Attack on temples continues
WE are outraged by a group of criminals torching a 200-year-old Hindu temple at Rajoir upazila in Madaripur. This adds to a long list of places of worship coming under assault since the pronouncement of capital sentence to Saydee on February 28. As many as 94 Hindu temples have been attacked in March alone.
Attack on temples is the worst of crimes that anyone can commit because it is a direct assault on the values of a pluralistic society whose inner strength lies in communal harmony, coexistence and peaceful pursuit of one's religion. Respect for other faiths, their places of worship and symbols is anchored in our cultural heritage and therefore is a prized object for us. The wave of violence on Hindu community has come about on a scale that is unprecedented and therefore so worrying.
It is undoubtedly the state's responsibility to protect minorities, their places of worship and ways of life. But that this government did not foresee it coming and has been somewhat caught unawares is indefensible. Also incomprehensible is the local administrations' failure to throw security rings around potentially vulnerable minority community pockets in the country. The government has 'failed to discharge its constitutional obligation to protect the minority'.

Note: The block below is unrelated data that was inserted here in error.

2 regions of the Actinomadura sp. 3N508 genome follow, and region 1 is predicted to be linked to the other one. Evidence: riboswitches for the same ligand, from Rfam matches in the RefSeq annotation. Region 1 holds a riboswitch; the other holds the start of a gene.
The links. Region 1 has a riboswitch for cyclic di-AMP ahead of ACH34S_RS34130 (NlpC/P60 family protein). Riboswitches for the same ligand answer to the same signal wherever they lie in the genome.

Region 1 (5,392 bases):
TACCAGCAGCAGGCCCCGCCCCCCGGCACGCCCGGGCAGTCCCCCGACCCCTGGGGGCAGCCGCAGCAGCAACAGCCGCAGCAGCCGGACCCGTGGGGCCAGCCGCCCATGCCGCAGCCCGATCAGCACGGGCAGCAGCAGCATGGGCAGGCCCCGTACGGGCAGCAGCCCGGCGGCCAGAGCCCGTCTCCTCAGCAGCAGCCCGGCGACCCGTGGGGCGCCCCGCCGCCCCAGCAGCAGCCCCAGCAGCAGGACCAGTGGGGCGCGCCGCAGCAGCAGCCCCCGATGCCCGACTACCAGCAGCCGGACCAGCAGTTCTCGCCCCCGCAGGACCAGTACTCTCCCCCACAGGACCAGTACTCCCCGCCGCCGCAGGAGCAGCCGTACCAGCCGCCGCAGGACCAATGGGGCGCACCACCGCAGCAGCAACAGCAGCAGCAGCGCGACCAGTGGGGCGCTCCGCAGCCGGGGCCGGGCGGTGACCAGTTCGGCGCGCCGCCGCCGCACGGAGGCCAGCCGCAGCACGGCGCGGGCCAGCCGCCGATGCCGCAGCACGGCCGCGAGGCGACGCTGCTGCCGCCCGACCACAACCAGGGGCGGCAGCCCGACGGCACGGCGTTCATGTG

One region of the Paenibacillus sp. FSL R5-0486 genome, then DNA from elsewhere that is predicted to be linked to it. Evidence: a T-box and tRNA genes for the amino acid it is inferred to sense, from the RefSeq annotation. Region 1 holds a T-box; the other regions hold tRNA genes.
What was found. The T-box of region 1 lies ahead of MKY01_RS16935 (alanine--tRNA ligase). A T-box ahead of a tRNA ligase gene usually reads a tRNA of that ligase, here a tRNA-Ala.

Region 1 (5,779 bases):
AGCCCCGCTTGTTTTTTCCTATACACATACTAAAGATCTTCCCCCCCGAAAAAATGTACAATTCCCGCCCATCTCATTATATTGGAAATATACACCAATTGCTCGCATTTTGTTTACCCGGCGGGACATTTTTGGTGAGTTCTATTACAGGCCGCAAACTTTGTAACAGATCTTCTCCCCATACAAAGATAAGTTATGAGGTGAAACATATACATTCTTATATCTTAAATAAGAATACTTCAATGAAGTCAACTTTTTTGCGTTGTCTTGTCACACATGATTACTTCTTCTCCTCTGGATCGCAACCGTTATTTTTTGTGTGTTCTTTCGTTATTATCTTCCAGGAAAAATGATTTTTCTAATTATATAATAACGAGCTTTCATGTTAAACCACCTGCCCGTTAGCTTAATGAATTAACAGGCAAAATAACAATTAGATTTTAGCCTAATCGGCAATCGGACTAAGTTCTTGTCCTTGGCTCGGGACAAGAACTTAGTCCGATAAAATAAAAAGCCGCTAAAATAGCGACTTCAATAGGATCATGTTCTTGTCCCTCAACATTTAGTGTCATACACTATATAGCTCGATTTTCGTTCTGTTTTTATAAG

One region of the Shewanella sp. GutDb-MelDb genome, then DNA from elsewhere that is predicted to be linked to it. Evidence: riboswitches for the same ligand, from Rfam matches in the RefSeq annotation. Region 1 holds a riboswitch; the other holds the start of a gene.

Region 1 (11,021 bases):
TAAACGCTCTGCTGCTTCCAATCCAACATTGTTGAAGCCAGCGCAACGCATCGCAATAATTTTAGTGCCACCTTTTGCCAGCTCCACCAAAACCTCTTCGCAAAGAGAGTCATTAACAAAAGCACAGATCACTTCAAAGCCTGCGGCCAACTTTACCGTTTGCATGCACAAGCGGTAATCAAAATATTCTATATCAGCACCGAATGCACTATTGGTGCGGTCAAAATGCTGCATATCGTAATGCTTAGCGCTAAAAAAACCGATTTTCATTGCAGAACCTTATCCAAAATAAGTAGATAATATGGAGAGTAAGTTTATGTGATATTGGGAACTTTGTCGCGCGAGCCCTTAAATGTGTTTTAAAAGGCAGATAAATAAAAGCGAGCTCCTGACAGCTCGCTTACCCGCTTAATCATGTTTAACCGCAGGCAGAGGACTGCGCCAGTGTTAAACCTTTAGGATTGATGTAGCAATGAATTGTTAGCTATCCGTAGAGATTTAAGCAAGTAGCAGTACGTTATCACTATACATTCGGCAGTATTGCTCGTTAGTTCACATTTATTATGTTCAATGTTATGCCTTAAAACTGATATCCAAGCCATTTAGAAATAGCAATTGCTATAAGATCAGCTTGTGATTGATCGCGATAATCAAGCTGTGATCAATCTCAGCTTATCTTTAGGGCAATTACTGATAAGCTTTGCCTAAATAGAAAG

The High Court rule on April 4 directing the government to form a high powered committee to investigate recent incidents of violence and attack on religious minorities and submit a comprehensive report in three months should be acted upon in all seriousness. A part of the ruling, however, related to government having been directed to submit a report in two weeks on the initiatives taken after the attacks. Has it been complied with?
In specific terms, the incidents are a collective shame, and with the government failing to protect them, it is highly imperative for the people to come forward and stand by the minorities at their hour of need.
While it falls on the government to protect minorities, the majority community is obligated to keep tab on the local situations and foil any attempt by fanatical elements and other vested quarters who are always up to angling in troubled waters. To this end, the clarion call by the rights activists and the political leaders for building impregnable national unity to prevent recurrence of communal violence acquires a resounding relevance.